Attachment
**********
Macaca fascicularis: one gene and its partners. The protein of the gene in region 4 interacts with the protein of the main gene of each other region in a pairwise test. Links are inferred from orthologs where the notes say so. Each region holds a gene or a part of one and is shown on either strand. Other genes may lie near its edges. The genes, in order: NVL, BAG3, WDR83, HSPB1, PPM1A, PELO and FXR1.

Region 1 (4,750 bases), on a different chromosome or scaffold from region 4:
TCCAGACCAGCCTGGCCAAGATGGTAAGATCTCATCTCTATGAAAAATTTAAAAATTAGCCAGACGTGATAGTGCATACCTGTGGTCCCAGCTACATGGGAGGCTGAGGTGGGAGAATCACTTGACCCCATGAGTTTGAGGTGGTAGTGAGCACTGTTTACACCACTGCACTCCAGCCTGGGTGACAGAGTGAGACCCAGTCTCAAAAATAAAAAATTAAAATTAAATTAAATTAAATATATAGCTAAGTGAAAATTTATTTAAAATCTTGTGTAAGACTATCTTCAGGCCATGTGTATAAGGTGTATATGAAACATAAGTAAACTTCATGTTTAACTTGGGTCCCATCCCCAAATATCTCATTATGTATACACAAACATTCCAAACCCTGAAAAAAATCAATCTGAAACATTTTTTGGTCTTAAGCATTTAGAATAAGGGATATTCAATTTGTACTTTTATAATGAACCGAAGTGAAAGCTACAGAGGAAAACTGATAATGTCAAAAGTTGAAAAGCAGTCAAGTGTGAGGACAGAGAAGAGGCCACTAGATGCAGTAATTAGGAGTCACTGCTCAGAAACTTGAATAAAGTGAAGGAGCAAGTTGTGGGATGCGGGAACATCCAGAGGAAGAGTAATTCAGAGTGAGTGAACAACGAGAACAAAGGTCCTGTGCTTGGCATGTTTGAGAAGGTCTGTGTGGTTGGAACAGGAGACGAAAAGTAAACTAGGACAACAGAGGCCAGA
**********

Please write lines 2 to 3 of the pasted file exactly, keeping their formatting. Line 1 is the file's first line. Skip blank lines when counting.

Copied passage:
Region 1 (4,750 bases), on a different chromosome or scaffold from region 4:
TCCAGACCAGCCTGGCCAAGATGGTAAGATCTCATCTCTATGAAAAATTTAAAAATTAGCCAGACGTGATAGTGCATACCTGTGGTCCCAGCTACATGGGAGGCTGAGGTGGGAGAATCACTTGACCCCATGAGTTTGAGGTGGTAGTGAGCACTGTTTACACCACTGCACTCCAGCCTGGGTGACAGAGTGAGACCCAGTCTCAAAAATAAAAAATTAAAATTAAATTAAATTAAATATATAGCTAAGTGAAAATTTATTTAAAATCTTGTGTAAGACTATCTTCAGGCCATGTGTATAAGGTGTATATGAAACATAAGTAAACTTCATGTTTAACTTGGGTCCCATCCCCAAATATCTCATTATGTATACACAAACATTCCAAACCCTGAAAAAAATCAATCTGAAACATTTTTTGGTCTTAAGCATTTAGAATAAGGGATATTCAATTTGTACTTTTATAATGAACCGAAGTGAAAGCTACAGAGGAAAACTGATAATGTCAAAAGTTGAAAAGCAGTCAAGTGTGAGGACAGAGAAGAGGCCACTAGATGCAGTAATTAGGAGTCACTGCTCAGAAACTTGAATAAAGTGAAGGAGCAAGTTGTGGGATGCGGGAACATCCAGAGGAAGAGTAATTCAGAGTGAGTGAACAACGAGAACAAAGGTCCTGTGCTTGGCATGTTTGAGAAGGTCTGTGTGGTTGGAACAGGAGACGAAAAGTAAACTAGGACAACAGAGGCCAGA